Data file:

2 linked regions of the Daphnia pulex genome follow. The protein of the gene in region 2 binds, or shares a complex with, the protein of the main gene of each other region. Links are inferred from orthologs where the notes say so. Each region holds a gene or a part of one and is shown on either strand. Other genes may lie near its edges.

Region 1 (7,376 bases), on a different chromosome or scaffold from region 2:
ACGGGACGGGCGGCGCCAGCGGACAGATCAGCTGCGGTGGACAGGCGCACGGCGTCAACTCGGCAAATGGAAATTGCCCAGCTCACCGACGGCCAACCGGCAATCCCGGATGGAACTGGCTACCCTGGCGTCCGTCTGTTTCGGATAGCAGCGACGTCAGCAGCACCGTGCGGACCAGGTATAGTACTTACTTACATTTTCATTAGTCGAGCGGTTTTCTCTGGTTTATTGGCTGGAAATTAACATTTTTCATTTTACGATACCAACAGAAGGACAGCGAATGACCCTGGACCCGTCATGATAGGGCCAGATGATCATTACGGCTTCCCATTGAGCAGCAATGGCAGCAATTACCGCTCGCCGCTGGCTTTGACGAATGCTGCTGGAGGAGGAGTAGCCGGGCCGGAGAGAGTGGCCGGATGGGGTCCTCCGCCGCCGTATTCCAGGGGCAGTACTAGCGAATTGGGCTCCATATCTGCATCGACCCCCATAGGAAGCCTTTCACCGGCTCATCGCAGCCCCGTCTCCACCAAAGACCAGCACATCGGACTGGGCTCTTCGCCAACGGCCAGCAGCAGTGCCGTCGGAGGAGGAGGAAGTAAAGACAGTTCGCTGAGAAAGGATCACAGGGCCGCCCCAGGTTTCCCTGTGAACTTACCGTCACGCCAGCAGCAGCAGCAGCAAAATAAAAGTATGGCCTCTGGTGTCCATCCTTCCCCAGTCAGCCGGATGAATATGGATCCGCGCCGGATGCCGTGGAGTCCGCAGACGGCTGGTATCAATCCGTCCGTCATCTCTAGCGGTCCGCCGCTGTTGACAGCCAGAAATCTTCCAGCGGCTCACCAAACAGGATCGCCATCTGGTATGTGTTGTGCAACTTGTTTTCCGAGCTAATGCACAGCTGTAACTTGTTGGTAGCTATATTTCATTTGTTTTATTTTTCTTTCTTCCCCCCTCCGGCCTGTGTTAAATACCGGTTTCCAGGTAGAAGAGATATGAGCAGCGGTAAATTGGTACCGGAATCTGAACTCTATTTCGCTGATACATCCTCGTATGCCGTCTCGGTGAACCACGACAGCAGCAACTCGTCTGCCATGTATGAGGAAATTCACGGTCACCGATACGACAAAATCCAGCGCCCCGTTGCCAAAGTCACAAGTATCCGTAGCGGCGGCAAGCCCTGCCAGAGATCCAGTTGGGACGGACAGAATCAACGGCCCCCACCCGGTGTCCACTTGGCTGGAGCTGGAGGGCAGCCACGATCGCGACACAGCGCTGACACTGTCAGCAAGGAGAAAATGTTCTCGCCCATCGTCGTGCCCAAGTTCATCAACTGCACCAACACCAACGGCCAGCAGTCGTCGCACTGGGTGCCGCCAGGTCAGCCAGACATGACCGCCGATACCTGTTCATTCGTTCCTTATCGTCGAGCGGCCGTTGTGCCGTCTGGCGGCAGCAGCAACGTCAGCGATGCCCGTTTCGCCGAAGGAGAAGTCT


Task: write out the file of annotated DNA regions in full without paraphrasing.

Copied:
2 linked regions of the Daphnia pulex genome follow. The protein of the gene in region 2 binds, or shares a complex with, the protein of the main gene of each other region. Links are inferred from orthologs where the notes say so. Each region holds a gene or a part of one and is shown on either strand. Other genes may lie near its edges.

Region 1 (7,376 bases), on a different chromosome or scaffold from region 2:
ACGGGACGGGCGGCGCCAGCGGACAGATCAGCTGCGGTGGACAGGCGCACGGCGTCAACTCGGCAAATGGAAATTGCCCAGCTCACCGACGGCCAACCGGCAATCCCGGATGGAACTGGCTACCCTGGCGTCCGTCTGTTTCGGATAGCAGCGACGTCAGCAGCACCGTGCGGACCAGGTATAGTACTTACTTACATTTTCATTAGTCGAGCGGTTTTCTCTGGTTTATTGGCTGGAAATTAACATTTTTCATTTTACGATACCAACAGAAGGACAGCGAATGACCCTGGACCCGTCATGATAGGGCCAGATGATCATTACGGCTTCCCATTGAGCAGCAATGGCAGCAATTACCGCTCGCCGCTGGCTTTGACGAATGCTGCTGGAGGAGGAGTAGCCGGGCCGGAGAGAGTGGCCGGATGGGGTCCTCCGCCGCCGTATTCCAGGGGCAGTACTAGCGAATTGGGCTCCATATCTGCATCGACCCCCATAGGAAGCCTTTCACCGGCTCATCGCAGCCCCGTCTCCACCAAAGACCAGCACATCGGACTGGGCTCTTCGCCAACGGCCAGCAGCAGTGCCGTCGGAGGAGGAGGAAGTAAAGACAGTTCGCTGAGAAAGGATCACAGGGCCGCCCCAGGTTTCCCTGTGAACTTACCGTCACGCCAGCAGCAGCAGCAGCAAAATAAAAGTATGGCCTCTGGTGTCCATCCTTCCCCAGTCAGCCGGATGAATATGGATCCGCGCCGGATGCCGTGGAGTCCGCAGACGGCTGGTATCAATCCGTCCGTCATCTCTAGCGGTCCGCCGCTGTTGACAGCCAGAAATCTTCCAGCGGCTCACCAAACAGGATCGCCATCTGGTATGTGTTGTGCAACTTGTTTTCCGAGCTAATGCACAGCTGTAACTTGTTGGTAGCTATATTTCATTTGTTTTATTTTTCTTTCTTCCCCCCTCCGGCCTGTGTTAAATACCGGTTTCCAGGTAGAAGAGATATGAGCAGCGGTAAATTGGTACCGGAATCTGAACTCTATTTCGCTGATACATCCTCGTATGCCGTCTCGGTGAACCACGACAGCAGCAACTCGTCTGCCATGTATGAGGAAATTCACGGTCACCGATACGACAAAATCCAGCGCCCCGTTGCCAAAGTCACAAGTATCCGTAGCGGCGGCAAGCCCTGCCAGAGATCCAGTTGGGACGGACAGAATCAACGGCCCCCACCCGGTGTCCACTTGGCTGGAGCTGGAGGGCAGCCACGATCGCGACACAGCGCTGACACTGTCAGCAAGGAGAAAATGTTCTCGCCCATCGTCGTGCCCAAGTTCATCAACTGCACCAACACCAACGGCCAGCAGTCGTCGCACTGGGTGCCGCCAGGTCAGCCAGACATGACCGCCGATACCTGTTCATTCGTTCCTTATCGTCGAGCGGCCGTTGTGCCGTCTGGCGGCAGCAGCAACGTCAGCGATGCCCGTTTCGCCGAAGGAGAAGTCT